Journal of Hypertension

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Journal of Hypertension:
Original papers: Sympathetic mechanisms

Increased cardiac sympathetic drive in renovascular hypertension

Petersson, Magnus J.a; Rundqvist, Bengta; Johansson, Matsb; Eisenhofer, Graemec; Lambert, Gavind; Herlitz, Hanse; Jensen, Gerte; Friberg, Peterb

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Background : Patients with renovascular hypertension (RVH) have high cardiovascular mortality and morbidity. In these patients, overall sympathetic nerve activity is increased. It is unknown, however, whether this increase also involves the heart.

Objective : We tested the hypothesis that cardiac sympathetic activity is increased in patients with hypertension and renal artery stenosis.

Methods and results : A total of 14 patients with hypertension were studied before angioplasty of angiographically identified renal artery stenosis. Nine out of 14 patients had renovascular hypertension proven at the 1-year follow-up visit. A total of 19 healthy subjects served as a control group. A right heart catheterization, including the positioning of a coronary sinus thermodilution catheter was performed for hemodynamic recordings and blood sampling. Using a radiotracer dilution technique with infusion of tritiated noradrenaline ([3H]NA) and adrenaline ([3H]A), fractional extraction and clearance were calculated. Total body and cardiac NA spillovers were used as indices of systemic and cardiac sympathetic nervous activity. The study group had normal left ventricular ejection fraction and cardiac pressures. Cardiac NA spillover was increased by 127% in the hypertensive patients compared with healthy subjects (200 ± 53 versus 88 ± 10 pmol/min in controls, P < 0.05). Total body NA spillover was similar in both groups. Cardiac fractional extraction of [3H]NA and [3H]A was decreased by 26 and 47%, respectively, compared with normotensive subjects (P < 0.01 for both).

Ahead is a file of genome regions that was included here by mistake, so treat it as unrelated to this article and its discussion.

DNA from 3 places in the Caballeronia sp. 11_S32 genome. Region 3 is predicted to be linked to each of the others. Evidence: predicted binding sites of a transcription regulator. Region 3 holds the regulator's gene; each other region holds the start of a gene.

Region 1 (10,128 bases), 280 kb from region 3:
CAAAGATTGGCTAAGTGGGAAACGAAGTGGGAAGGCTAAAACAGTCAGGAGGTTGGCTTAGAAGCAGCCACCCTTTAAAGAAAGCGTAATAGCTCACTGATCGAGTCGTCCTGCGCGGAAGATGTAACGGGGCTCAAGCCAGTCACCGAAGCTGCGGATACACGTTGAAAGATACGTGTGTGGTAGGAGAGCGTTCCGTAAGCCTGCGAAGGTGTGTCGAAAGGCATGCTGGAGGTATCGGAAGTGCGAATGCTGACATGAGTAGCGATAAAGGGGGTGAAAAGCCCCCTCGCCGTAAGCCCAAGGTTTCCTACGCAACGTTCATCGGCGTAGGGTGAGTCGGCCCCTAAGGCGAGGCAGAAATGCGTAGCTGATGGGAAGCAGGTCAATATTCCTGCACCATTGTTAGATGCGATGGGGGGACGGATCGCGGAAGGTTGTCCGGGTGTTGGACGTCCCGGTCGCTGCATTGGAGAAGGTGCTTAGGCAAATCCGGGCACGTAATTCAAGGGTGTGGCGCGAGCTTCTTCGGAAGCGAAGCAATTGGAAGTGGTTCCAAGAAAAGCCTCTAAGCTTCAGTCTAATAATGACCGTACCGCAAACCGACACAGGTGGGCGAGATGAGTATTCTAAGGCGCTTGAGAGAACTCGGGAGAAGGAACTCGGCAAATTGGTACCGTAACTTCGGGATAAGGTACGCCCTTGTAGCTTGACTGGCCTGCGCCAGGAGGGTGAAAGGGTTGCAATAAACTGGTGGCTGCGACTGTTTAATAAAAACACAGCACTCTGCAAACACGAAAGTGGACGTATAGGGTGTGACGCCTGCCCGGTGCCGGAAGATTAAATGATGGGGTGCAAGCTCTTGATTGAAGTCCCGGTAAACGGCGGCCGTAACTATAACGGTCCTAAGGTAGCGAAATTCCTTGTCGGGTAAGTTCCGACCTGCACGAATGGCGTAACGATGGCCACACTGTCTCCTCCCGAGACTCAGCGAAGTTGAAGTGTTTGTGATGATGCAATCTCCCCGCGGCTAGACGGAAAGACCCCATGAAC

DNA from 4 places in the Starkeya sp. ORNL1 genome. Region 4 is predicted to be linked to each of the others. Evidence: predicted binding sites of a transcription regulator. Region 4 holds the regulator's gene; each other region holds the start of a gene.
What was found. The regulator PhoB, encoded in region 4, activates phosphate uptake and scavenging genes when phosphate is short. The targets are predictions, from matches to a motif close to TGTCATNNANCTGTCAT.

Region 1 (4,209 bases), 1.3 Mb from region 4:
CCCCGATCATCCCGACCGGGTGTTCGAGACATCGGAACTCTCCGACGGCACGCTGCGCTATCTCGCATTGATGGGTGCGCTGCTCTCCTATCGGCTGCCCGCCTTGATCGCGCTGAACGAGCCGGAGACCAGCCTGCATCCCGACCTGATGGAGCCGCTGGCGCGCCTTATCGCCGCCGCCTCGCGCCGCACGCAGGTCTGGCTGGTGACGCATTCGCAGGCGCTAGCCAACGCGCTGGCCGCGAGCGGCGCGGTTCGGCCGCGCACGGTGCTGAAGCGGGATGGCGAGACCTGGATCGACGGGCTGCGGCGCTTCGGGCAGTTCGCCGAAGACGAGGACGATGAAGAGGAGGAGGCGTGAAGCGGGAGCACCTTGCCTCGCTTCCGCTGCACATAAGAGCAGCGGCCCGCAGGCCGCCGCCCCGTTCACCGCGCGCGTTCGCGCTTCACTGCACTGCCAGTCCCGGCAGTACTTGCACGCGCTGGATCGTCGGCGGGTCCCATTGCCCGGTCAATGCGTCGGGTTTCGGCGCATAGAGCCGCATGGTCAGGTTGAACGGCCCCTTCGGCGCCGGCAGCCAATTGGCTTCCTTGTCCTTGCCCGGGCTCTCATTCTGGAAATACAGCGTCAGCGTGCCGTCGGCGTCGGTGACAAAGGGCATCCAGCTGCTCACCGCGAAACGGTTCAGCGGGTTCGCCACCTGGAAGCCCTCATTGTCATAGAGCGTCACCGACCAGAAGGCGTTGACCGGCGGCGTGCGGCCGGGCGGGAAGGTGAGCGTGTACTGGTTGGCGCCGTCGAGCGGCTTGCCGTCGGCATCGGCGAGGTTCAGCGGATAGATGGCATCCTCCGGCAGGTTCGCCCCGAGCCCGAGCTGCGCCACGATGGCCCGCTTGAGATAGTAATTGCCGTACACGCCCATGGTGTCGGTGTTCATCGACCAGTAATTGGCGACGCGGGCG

Conclusions : Patients with renovascular hypertension have altered cardiac sympathetic function with increased sympathetic drive and impaired catecholamine extraction. The increased cardiac sympathetic drive may have adverse long-term effects on prognosis in this patient group with high cardiovascular mortality.

© 2002 Lippincott Williams & Wilkins, Inc.


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